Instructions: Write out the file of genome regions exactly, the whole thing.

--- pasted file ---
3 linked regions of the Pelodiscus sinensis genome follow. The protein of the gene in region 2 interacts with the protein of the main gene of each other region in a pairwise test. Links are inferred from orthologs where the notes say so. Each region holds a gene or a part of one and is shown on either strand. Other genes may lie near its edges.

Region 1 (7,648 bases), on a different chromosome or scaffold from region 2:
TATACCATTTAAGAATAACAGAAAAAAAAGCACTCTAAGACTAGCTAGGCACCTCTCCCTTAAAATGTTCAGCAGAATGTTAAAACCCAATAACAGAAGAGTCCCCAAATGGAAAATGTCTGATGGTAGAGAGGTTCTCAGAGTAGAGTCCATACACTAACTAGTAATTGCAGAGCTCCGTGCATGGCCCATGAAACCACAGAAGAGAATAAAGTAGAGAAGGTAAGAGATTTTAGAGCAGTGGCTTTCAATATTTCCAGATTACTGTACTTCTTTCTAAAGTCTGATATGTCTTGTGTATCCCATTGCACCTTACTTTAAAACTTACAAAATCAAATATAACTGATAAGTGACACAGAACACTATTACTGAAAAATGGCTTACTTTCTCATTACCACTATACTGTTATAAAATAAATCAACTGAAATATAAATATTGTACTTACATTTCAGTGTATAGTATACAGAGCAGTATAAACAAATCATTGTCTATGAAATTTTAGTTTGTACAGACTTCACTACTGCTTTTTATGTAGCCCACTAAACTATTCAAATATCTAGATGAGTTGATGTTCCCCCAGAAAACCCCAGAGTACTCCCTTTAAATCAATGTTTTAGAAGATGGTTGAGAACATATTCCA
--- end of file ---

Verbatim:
3 linked regions of the Pelodiscus sinensis genome follow. The protein of the gene in region 2 interacts with the protein of the main gene of each other region in a pairwise test. Links are inferred from orthologs where the notes say so. Each region holds a gene or a part of one and is shown on either strand. Other genes may lie near its edges.

Region 1 (7,648 bases), on a different chromosome or scaffold from region 2:
TATACCATTTAAGAATAACAGAAAAAAAAGCACTCTAAGACTAGCTAGGCACCTCTCCCTTAAAATGTTCAGCAGAATGTTAAAACCCAATAACAGAAGAGTCCCCAAATGGAAAATGTCTGATGGTAGAGAGGTTCTCAGAGTAGAGTCCATACACTAACTAGTAATTGCAGAGCTCCGTGCATGGCCCATGAAACCACAGAAGAGAATAAAGTAGAGAAGGTAAGAGATTTTAGAGCAGTGGCTTTCAATATTTCCAGATTACTGTACTTCTTTCTAAAGTCTGATATGTCTTGTGTATCCCATTGCACCTTACTTTAAAACTTACAAAATCAAATATAACTGATAAGTGACACAGAACACTATTACTGAAAAATGGCTTACTTTCTCATTACCACTATACTGTTATAAAATAAATCAACTGAAATATAAATATTGTACTTACATTTCAGTGTATAGTATACAGAGCAGTATAAACAAATCATTGTCTATGAAATTTTAGTTTGTACAGACTTCACTACTGCTTTTTATGTAGCCCACTAAACTATTCAAATATCTAGATGAGTTGATGTTCCCCCAGAAAACCCCAGAGTACTCCCTTTAAATCAATGTTTTAGAAGATGGTTGAGAACATATTCCA